Sister Rounds

Sister Rounds
California Arcadia

Saturday, August 1, 2015

The Groupies

I've come to realize that a mission is an extreme adventure that includes each of the five senses multiple times daily.  It's a story of people and places and experiences.  Every person and place has their own story and inclusion of the senses.  I will never be able to recapture them all, but here are the most recent few.
Sister Chan was an awesome missionary, and I knew she only had a little while left when I came, but it was enough to come to appreciate so many wonderful things about her.  We all miss her so much, now that she has returned home to South Jordan, Utah.  She was Mother, Sister, Friend, and Organizer to the missionaries in Alhambra.  She will be back in one month with her family to have dinner in our very apartment and re-live old times.

Me, Sister Huang, Sister Thurgood, Sister Chan
 I'm also seeing that a mission is yet another series of "good-byes."  One right after another.

There are many groupie gathering times -- birthday parties, Sunday night treats and games, farewell meetings, baptism gatherings, ward and branch summer parties...

Sisters Only dinner.  We invited investigators, Rosa, her sister Maria, and Joy.

We had a combined birthday party for 2 elders, whose birthdays were a day apart.  Spaghetti was the menu choice, and it was slurped right down.

Sunday night treats and games is a great way to end a week and start the next.  Hopefully it's building groupie unity in the meantime.

There are the groupies at the Employment Resource Center also.  Effy had a birthday and MANY of her Spanish friends came and brought food... and more food... and more food... and cake.  Joel was there, of course, to direct the activity, and Effy was pleased.

She is quite an amazing woman.  A wonderful friend, respected leader among the Hispanic community, and blessing to the missionaries and patrons who come through the doors at ERS.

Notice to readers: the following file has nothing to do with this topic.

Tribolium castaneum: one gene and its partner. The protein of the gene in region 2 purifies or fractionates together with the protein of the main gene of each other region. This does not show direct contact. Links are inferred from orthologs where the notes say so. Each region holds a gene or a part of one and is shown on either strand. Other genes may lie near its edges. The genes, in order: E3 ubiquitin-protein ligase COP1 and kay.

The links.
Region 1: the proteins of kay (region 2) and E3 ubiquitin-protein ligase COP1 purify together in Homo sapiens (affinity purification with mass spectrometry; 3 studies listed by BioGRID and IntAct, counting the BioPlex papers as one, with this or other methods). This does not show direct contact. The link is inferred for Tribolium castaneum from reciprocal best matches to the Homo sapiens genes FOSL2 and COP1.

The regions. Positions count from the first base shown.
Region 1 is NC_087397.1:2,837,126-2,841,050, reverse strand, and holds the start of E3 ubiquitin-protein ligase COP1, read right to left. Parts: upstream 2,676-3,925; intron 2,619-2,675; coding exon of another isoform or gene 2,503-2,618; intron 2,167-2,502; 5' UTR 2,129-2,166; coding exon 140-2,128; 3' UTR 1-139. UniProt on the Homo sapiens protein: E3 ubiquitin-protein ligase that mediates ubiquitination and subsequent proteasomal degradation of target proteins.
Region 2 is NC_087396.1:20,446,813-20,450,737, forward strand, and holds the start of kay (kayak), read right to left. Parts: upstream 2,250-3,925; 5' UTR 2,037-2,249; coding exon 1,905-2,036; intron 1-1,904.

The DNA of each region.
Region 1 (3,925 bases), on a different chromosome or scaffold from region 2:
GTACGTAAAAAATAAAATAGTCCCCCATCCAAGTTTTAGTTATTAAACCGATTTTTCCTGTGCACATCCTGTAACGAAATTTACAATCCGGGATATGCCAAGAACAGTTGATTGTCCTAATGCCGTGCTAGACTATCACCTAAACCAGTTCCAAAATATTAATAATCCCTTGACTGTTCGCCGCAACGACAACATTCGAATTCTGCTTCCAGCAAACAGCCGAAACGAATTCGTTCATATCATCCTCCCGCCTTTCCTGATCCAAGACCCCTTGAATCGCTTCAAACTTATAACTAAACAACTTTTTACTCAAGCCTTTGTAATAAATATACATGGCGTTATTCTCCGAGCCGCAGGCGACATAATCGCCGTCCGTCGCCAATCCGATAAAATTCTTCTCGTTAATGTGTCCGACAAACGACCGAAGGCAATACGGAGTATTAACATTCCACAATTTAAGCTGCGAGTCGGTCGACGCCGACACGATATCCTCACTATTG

One of her responsibilities at the Center is directing those who seek self-employment.  This generally includes those who don't have a work permit in the US yet, who don't have a HS diploma, or are otherwise disadvantaged to find any kind of work.  She runs a craft class each Thursday, provides the  ideas and materials, and MANY come to make the crafts, then sell them at swap meets, fairs, and from their homes.  For some, this is their only source of income, so they really need these classes she provides.
One such story is that of Carlos.

As a young husband and father of 2 or 3 children, he was involved in construction work.  He did fine, until one day he fell from a high ladder.  He was lucky he didn't die, but it broke his back badly.  He's now, years later (almost 20 years) just limping around with a cane, always in pain.  Of course, he is unable to work, and it cost him his marriage.  He was depressed for years, feeling the pangs of being unable to provide for his family.  Effy found him and told him about these classes.  He comes and makes lovely things, even if his former wife makes fun of him for doing it.  He is a very warm person, always with a ready smile and greeting, though he speaks mostly Spanish.  I marvel at the courage of these people.  Their stories are incredible.

One of my recent groupies is Theresa Gilliam, a sister from the Alhambra English Ward.  She has lived here for decades, so knows a lot about LA.  We went one P-day Saturday to Olvera Street, the beginnings of LA.  It is a sweet little bricked street with vendors, shops, kiosks, restaurants, and entertainment.  We spent a very fun afternoon there, browsing Spanish shops and museums, eating authentic Spanish food, and filling up on awesome churros!
Here we are inside the old fire station.  This is when they had
horse-drawn wagons and big water barrels!

Here is a sampling of some of the
lovely items we saw on the street.
Many handmade items that I think grand-daughters
would love to see!

At a summer Valley Branch picnic, a brand-new experience to the Chinese Saints who know nothing of picnics, it was super well-attended.  Besides scads of food, we played routine American outdoor games that seem old and ho-hum to Americans but the Chinese loved them!